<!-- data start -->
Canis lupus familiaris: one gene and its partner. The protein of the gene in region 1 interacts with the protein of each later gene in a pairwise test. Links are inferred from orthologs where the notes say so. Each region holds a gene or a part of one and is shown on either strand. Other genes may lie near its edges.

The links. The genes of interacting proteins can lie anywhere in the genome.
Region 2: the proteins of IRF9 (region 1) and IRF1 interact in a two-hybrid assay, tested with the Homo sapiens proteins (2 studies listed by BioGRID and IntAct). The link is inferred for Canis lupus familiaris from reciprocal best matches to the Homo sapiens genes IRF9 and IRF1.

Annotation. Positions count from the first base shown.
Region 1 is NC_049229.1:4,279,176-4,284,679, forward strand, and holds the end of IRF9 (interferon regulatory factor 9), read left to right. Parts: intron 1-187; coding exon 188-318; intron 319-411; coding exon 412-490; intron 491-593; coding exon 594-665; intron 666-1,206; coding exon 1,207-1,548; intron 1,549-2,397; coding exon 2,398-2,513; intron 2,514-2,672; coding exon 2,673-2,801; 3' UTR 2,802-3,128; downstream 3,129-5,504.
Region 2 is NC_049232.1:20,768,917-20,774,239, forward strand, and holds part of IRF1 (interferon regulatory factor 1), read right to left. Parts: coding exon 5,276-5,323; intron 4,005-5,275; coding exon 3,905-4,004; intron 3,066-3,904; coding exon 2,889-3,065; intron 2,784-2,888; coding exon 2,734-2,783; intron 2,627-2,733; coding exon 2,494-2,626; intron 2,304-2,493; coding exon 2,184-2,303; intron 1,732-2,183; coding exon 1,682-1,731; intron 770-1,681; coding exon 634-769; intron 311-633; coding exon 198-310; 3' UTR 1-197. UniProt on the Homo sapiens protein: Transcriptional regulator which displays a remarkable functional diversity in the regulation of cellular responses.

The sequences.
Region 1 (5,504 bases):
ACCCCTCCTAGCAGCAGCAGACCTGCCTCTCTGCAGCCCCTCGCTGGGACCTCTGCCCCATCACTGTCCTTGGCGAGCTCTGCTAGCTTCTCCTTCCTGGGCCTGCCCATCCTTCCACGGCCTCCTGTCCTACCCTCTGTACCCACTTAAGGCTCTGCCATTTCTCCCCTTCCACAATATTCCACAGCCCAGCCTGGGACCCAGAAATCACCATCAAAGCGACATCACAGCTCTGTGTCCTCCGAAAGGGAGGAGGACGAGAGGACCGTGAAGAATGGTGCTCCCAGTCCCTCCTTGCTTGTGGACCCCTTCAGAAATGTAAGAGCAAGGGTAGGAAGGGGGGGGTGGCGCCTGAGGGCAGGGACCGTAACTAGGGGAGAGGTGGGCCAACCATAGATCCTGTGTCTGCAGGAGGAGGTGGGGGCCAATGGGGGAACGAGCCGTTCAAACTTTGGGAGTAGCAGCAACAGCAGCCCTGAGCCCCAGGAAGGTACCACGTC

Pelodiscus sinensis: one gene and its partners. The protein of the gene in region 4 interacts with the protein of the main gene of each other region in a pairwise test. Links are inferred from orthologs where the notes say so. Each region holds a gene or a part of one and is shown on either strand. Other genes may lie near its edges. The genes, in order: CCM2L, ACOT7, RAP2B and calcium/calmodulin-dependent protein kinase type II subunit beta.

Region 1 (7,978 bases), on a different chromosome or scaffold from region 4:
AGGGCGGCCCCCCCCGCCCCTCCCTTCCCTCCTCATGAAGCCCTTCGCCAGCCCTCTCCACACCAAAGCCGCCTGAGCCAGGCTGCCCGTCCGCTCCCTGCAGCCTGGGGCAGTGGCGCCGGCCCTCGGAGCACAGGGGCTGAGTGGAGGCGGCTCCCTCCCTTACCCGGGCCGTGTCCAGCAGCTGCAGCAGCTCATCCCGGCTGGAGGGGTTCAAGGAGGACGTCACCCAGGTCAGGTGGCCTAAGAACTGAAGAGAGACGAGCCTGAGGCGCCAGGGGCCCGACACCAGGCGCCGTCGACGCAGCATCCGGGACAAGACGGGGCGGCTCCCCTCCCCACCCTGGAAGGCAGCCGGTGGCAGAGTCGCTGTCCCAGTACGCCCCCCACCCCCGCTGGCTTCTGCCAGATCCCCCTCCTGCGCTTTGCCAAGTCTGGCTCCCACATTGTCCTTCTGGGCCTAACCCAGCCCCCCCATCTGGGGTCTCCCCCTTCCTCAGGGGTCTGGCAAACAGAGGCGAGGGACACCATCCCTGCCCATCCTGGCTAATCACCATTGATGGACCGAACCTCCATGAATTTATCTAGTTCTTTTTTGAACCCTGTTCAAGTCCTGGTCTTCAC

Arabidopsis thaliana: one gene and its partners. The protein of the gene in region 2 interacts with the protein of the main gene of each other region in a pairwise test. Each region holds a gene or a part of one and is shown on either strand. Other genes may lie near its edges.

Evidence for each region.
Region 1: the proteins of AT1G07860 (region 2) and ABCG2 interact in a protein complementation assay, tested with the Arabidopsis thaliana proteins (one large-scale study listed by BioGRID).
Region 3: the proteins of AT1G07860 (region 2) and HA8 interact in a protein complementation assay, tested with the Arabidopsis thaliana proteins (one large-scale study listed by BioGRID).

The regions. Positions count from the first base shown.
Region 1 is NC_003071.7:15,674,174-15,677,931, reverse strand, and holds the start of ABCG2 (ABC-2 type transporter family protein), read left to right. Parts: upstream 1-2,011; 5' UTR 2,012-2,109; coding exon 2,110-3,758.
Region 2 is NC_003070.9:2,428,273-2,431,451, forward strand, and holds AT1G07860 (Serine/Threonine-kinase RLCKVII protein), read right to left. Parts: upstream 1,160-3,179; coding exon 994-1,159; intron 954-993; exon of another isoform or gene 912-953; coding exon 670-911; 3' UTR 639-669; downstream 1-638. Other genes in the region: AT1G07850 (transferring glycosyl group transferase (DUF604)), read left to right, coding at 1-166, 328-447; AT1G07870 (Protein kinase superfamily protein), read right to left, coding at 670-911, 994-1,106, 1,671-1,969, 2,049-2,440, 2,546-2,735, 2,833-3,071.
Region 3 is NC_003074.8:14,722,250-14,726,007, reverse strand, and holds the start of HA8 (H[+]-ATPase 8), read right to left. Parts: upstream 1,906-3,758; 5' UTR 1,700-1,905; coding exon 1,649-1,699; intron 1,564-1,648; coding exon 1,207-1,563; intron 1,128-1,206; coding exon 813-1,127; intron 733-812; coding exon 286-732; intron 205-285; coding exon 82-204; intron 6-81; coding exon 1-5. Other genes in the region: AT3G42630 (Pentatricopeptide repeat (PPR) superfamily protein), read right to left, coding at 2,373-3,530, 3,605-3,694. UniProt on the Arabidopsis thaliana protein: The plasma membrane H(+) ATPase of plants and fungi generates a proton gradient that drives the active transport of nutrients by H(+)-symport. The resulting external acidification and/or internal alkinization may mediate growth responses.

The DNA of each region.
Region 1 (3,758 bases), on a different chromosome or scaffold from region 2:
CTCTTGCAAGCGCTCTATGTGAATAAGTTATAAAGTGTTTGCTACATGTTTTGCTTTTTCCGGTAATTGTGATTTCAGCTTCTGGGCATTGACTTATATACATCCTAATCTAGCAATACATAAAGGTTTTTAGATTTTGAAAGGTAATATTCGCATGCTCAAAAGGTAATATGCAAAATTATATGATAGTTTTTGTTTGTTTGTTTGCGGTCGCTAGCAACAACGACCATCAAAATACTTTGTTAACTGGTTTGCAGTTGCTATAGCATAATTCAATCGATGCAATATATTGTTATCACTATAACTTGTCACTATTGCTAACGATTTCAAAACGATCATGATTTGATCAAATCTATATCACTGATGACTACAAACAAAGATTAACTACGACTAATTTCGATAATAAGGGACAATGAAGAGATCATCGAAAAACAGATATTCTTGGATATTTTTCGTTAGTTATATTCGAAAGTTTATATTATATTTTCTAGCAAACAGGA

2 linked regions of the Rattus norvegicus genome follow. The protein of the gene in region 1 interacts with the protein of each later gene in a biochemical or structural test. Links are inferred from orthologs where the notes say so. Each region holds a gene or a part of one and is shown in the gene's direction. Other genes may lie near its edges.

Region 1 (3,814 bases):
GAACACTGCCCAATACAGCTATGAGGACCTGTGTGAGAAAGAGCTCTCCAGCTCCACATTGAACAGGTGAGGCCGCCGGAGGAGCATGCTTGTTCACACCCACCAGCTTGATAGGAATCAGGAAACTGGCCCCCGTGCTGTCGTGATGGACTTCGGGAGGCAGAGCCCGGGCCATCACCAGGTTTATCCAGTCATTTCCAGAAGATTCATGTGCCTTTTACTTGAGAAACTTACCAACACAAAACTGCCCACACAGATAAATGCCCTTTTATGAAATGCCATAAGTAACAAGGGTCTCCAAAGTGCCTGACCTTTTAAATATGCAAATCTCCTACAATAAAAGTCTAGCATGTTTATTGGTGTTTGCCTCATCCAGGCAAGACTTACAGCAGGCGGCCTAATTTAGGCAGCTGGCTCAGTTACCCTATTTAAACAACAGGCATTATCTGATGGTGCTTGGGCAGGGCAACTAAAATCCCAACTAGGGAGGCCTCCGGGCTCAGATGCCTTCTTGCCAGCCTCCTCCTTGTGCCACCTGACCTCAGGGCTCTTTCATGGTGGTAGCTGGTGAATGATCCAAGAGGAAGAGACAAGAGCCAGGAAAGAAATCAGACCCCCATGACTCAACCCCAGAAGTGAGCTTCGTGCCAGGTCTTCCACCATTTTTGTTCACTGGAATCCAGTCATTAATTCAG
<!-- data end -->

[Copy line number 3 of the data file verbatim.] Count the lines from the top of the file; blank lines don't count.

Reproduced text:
Region 2: the proteins of IRF9 (region 1) and IRF1 interact in a two-hybrid assay, tested with the Homo sapiens proteins (2 studies listed by BioGRID and IntAct). The link is inferred for Canis lupus familiaris from reciprocal best matches to the Homo sapiens genes IRF9 and IRF1.